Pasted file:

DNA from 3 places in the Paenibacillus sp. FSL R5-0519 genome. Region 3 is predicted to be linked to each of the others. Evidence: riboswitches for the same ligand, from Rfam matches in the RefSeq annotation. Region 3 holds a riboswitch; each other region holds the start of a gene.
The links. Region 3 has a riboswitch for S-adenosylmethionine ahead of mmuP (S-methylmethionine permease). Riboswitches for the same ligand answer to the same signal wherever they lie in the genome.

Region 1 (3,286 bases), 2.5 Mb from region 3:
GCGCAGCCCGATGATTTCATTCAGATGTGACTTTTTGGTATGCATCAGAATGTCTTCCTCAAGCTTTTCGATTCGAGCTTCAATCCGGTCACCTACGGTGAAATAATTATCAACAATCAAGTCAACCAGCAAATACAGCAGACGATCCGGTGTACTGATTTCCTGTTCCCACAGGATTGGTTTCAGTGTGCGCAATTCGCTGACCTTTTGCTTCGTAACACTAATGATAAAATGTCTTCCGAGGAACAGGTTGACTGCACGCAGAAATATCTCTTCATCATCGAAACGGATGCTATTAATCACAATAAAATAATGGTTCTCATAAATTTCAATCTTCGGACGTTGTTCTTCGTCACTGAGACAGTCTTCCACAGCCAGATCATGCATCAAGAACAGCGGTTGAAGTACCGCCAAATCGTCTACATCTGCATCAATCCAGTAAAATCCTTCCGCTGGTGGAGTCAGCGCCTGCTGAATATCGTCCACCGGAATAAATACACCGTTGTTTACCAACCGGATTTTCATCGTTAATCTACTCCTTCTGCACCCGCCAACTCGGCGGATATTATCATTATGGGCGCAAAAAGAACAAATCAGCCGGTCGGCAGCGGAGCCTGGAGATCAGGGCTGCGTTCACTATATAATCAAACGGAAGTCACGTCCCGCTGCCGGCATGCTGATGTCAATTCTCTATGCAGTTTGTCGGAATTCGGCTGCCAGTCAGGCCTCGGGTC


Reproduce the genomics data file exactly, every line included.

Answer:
DNA from 3 places in the Paenibacillus sp. FSL R5-0519 genome. Region 3 is predicted to be linked to each of the others. Evidence: riboswitches for the same ligand, from Rfam matches in the RefSeq annotation. Region 3 holds a riboswitch; each other region holds the start of a gene.
The links. Region 3 has a riboswitch for S-adenosylmethionine ahead of mmuP (S-methylmethionine permease). Riboswitches for the same ligand answer to the same signal wherever they lie in the genome.

Region 1 (3,286 bases), 2.5 Mb from region 3:
GCGCAGCCCGATGATTTCATTCAGATGTGACTTTTTGGTATGCATCAGAATGTCTTCCTCAAGCTTTTCGATTCGAGCTTCAATCCGGTCACCTACGGTGAAATAATTATCAACAATCAAGTCAACCAGCAAATACAGCAGACGATCCGGTGTACTGATTTCCTGTTCCCACAGGATTGGTTTCAGTGTGCGCAATTCGCTGACCTTTTGCTTCGTAACACTAATGATAAAATGTCTTCCGAGGAACAGGTTGACTGCACGCAGAAATATCTCTTCATCATCGAAACGGATGCTATTAATCACAATAAAATAATGGTTCTCATAAATTTCAATCTTCGGACGTTGTTCTTCGTCACTGAGACAGTCTTCCACAGCCAGATCATGCATCAAGAACAGCGGTTGAAGTACCGCCAAATCGTCTACATCTGCATCAATCCAGTAAAATCCTTCCGCTGGTGGAGTCAGCGCCTGCTGAATATCGTCCACCGGAATAAATACACCGTTGTTTACCAACCGGATTTTCATCGTTAATCTACTCCTTCTGCACCCGCCAACTCGGCGGATATTATCATTATGGGCGCAAAAAGAACAAATCAGCCGGTCGGCAGCGGAGCCTGGAGATCAGGGCTGCGTTCACTATATAATCAAACGGAAGTCACGTCCCGCTGCCGGCATGCTGATGTCAATTCTCTATGCAGTTTGTCGGAATTCGGCTGCCAGTCAGGCCTCGGGTC